It’s true, #AskHerMore isn’t about, say, campus rape, or reproductive rights, just as (to your point), #OscarsSoWhite isn’t about lynching. But while you had no problem connecting the latter to serious, systemic inequality issues, you act like defining women by their wardrobes might not have similarly substantial implications.
It is these implications (and not pretty dresses) that The Representation Project aspires to dismantle with #AskHerMore, as explained here in their reaction to your joke. You would know this if you had taken even five minutes to research the movement before completely misrepresenting its core message in front of 900 million human viewers (and at least one bear).
Their point is that when we relate to women exclusively based on appearance, we are contributing to a culture of objectification and secondary status. The struggle is real, Chris Rock: in 2014 and 2015, only one-third of speaking roles in movies went to women. Never mind the whole gender-pay gap thing wherein we Scullys get offered less money than you Mulders, even when the work is the same.
Their point is not to eliminate “Who are you wearing?” and other forms of fashion chatter on the red carpet, but instead to suggest a more rounded, reasonable approach. So going back to your point about Clooney and the swan dress—certainly, ignoring Cate Blanchett’s mint-green Armani, or Gaga’s origami-esque white jumpsuit would be absurd. But no more absurd assuming that by virtue of their fashion choices, these women have nothing further to contribute.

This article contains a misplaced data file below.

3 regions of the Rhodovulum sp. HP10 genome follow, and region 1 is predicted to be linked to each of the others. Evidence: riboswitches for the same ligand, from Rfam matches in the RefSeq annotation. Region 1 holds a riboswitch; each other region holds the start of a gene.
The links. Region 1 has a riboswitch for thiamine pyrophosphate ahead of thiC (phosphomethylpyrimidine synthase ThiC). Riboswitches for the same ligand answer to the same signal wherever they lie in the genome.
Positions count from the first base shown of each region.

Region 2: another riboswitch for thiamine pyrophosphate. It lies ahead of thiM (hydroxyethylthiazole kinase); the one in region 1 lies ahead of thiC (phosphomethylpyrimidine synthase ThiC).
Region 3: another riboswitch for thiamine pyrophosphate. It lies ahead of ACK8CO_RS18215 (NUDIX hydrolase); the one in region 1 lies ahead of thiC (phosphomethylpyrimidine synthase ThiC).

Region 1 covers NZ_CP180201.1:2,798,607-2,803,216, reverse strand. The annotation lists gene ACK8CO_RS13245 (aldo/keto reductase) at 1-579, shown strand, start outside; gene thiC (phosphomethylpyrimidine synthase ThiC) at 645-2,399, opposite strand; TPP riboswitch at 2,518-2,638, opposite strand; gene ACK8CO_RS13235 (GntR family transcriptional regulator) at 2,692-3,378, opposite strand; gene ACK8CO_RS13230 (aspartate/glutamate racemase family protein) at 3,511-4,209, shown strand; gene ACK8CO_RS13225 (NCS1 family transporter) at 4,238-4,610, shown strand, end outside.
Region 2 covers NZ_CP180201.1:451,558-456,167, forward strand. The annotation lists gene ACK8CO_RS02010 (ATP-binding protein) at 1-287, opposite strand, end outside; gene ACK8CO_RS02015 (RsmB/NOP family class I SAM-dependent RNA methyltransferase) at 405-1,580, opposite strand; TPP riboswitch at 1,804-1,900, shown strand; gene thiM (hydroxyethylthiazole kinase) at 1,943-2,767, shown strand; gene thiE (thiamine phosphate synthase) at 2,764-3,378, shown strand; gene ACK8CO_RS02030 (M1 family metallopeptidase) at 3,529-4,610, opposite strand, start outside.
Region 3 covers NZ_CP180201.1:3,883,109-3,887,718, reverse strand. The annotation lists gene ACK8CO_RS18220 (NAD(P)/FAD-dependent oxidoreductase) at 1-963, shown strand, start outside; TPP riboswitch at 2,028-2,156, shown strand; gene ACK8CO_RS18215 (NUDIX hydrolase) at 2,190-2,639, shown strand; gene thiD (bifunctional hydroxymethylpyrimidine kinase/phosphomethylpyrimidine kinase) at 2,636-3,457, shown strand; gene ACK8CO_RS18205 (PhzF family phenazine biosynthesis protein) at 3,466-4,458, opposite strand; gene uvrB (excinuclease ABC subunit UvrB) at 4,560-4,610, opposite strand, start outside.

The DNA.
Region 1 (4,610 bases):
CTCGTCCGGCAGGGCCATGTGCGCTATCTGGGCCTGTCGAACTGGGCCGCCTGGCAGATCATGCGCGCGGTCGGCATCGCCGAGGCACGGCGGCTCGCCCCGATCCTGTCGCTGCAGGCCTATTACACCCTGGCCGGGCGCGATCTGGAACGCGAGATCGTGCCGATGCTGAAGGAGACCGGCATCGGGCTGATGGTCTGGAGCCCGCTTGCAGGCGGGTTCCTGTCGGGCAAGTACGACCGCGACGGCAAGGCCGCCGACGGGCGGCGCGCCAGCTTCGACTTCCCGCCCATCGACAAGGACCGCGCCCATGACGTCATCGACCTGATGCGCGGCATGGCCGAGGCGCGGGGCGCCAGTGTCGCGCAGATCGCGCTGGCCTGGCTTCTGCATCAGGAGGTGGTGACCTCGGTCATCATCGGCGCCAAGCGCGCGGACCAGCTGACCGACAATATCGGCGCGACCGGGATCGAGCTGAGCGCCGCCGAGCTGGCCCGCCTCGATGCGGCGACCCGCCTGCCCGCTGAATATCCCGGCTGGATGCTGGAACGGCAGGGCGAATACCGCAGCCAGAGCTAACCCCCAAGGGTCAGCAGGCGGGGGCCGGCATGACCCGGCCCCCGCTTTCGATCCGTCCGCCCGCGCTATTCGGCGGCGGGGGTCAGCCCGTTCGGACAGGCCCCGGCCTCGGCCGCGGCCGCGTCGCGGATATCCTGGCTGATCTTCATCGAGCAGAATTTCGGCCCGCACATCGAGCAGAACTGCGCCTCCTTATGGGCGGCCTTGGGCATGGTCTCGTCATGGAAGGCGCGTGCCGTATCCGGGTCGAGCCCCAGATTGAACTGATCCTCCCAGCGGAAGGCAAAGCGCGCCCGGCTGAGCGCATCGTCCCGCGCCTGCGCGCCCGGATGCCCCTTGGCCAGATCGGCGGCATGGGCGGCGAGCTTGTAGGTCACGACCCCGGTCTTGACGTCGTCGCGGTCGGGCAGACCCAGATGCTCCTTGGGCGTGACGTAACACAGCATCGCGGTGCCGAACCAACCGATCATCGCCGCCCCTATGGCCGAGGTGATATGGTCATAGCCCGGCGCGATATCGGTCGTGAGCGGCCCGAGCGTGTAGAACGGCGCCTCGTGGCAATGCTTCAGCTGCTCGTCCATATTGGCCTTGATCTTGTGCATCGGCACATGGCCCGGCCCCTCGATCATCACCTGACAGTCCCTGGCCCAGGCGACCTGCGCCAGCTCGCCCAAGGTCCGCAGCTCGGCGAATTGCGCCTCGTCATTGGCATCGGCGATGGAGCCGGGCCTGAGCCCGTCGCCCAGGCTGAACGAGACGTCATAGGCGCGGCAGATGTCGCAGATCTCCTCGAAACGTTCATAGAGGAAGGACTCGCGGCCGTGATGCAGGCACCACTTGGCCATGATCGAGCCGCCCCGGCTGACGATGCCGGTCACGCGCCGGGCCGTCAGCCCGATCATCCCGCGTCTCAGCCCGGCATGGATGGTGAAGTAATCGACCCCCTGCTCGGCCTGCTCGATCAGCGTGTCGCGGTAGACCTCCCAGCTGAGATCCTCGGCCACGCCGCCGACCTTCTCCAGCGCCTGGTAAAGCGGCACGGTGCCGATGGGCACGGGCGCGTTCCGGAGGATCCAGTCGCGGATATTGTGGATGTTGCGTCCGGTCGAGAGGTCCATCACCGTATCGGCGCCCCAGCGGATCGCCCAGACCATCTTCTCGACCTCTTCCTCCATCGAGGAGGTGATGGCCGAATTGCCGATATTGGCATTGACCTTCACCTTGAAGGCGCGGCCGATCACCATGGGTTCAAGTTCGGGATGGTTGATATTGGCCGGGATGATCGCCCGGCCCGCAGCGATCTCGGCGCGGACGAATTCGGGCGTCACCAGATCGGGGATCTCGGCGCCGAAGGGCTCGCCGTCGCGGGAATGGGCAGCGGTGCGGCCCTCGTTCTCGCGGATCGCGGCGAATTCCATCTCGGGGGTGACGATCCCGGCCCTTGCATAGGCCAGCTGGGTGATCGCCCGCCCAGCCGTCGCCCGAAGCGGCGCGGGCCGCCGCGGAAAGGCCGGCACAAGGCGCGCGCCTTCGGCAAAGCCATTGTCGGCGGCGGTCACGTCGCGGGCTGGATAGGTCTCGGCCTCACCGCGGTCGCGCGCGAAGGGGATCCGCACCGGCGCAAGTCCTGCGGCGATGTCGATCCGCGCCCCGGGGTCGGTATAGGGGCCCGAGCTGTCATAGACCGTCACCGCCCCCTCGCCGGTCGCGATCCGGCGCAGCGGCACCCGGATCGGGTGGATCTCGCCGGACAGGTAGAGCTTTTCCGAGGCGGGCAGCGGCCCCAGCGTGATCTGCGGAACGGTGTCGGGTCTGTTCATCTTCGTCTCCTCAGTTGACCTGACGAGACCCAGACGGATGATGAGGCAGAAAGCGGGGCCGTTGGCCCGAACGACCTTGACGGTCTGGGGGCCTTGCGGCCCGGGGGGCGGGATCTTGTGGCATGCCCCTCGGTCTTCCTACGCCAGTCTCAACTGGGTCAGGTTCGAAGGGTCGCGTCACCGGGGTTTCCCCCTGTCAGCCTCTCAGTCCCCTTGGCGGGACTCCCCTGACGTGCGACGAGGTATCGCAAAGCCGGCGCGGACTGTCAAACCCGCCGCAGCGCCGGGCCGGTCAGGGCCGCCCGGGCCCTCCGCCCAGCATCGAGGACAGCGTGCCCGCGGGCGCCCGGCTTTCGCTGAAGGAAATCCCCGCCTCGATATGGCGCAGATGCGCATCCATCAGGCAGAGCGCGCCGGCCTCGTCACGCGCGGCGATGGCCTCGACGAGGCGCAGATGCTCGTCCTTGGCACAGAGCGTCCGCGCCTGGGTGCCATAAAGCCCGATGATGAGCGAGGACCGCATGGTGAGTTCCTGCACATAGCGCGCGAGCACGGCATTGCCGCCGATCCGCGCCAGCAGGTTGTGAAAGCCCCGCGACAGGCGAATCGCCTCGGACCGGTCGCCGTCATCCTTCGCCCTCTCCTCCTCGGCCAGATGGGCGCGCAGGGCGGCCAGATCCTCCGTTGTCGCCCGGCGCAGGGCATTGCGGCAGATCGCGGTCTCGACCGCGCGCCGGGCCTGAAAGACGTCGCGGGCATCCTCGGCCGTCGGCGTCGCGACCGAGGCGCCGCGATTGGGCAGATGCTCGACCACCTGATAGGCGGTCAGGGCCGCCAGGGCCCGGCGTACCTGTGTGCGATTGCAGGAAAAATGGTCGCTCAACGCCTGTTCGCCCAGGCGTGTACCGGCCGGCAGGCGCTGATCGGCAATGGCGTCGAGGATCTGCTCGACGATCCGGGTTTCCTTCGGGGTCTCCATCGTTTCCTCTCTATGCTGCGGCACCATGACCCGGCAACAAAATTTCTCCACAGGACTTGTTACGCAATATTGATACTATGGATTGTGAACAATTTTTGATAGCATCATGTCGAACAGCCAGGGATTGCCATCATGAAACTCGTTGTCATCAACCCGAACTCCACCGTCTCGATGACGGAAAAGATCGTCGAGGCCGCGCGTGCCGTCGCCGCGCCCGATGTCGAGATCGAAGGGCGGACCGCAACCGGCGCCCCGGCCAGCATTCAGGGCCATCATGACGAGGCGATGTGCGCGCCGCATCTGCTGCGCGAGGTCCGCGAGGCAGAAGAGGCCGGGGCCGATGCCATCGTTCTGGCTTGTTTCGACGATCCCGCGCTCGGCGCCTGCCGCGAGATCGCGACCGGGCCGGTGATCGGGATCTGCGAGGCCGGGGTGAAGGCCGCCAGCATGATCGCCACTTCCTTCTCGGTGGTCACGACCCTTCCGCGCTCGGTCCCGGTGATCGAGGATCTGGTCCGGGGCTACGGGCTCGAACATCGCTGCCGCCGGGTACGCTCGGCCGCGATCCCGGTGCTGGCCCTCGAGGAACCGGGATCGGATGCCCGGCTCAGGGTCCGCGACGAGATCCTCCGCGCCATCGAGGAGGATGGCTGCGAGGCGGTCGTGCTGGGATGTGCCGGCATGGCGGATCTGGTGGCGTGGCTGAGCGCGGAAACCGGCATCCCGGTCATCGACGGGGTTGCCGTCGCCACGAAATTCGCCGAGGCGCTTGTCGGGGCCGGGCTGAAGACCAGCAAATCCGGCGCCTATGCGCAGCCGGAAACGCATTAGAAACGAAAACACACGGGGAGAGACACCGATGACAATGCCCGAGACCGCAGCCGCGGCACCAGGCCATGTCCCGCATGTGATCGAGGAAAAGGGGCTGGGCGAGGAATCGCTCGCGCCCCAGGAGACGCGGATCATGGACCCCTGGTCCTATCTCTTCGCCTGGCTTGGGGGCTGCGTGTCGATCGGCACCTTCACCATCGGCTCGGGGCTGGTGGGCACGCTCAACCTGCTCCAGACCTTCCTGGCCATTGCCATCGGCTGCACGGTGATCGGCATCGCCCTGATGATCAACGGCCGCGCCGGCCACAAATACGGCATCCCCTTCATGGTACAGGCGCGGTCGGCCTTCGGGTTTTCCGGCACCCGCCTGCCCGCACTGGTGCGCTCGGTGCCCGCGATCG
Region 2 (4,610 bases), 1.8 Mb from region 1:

“People forget the fact that women are [at the Academy Awards] because they’ve given extraordinary performances.” That’s Blanchett in a 2015 interview with Harper’s Bazaar, discussing her frustration with the increasingly gender-divided red carpet. “Since I’ve been strutting the red carpet, things have changed a lot,” she noted, joking that, “next it will be, “What brand tampon are you wearing?”